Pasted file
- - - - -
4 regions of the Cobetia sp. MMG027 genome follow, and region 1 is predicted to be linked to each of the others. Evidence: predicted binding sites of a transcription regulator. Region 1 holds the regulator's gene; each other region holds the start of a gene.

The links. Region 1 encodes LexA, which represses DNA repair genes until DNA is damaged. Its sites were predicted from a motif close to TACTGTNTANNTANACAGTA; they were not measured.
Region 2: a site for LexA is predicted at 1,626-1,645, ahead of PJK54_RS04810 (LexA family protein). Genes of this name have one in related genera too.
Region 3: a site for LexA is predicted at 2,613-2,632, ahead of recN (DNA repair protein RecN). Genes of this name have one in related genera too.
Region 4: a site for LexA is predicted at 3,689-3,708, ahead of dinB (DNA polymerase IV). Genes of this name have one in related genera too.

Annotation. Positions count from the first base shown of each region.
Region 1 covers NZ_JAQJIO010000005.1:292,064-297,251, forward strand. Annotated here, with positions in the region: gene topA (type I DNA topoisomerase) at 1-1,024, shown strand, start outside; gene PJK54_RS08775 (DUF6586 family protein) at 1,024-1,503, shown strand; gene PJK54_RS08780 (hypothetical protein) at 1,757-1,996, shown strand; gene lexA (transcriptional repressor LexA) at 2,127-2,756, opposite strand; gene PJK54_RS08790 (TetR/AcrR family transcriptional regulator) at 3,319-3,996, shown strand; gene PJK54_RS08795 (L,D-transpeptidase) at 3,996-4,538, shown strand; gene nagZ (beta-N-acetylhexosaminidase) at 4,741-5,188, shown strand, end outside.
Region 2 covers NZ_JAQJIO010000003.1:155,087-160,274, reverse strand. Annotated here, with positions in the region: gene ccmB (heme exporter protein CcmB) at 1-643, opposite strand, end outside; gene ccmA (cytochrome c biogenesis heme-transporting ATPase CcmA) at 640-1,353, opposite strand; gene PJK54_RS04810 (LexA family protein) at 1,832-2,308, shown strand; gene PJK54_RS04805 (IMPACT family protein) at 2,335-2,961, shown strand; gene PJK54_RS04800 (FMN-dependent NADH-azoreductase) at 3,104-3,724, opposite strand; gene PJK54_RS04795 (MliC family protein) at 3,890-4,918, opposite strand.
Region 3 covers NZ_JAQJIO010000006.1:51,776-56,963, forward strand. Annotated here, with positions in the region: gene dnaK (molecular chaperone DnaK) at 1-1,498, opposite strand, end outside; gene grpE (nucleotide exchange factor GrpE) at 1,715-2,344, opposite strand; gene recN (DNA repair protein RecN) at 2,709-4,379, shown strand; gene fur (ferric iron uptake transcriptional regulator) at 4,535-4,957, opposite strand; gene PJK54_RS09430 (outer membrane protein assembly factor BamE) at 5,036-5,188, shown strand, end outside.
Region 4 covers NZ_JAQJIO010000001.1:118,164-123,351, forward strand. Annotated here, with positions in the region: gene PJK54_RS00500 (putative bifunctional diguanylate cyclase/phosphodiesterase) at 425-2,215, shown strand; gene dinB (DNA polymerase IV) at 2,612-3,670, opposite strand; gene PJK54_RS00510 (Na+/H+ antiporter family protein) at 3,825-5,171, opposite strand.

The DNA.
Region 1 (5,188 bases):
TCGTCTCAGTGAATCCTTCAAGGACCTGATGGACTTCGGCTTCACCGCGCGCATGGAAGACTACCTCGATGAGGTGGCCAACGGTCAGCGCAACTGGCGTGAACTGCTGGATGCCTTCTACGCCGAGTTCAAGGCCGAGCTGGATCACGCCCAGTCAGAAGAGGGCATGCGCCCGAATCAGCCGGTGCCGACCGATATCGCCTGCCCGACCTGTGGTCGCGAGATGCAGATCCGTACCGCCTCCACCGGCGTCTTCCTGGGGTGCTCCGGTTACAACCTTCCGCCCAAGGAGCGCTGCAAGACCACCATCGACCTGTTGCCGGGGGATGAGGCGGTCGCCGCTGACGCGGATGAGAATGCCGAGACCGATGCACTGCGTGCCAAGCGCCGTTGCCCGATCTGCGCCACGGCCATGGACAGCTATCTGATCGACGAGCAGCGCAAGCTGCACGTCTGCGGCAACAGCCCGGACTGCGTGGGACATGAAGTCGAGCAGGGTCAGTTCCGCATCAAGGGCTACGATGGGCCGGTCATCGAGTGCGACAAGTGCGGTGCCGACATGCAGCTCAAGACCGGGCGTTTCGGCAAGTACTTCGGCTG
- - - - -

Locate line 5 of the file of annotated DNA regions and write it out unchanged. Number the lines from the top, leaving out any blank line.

Region 4: a site for LexA is predicted at 3,689-3,708, ahead of dinB (DNA polymerase IV). Genes of this name have one in related genera too.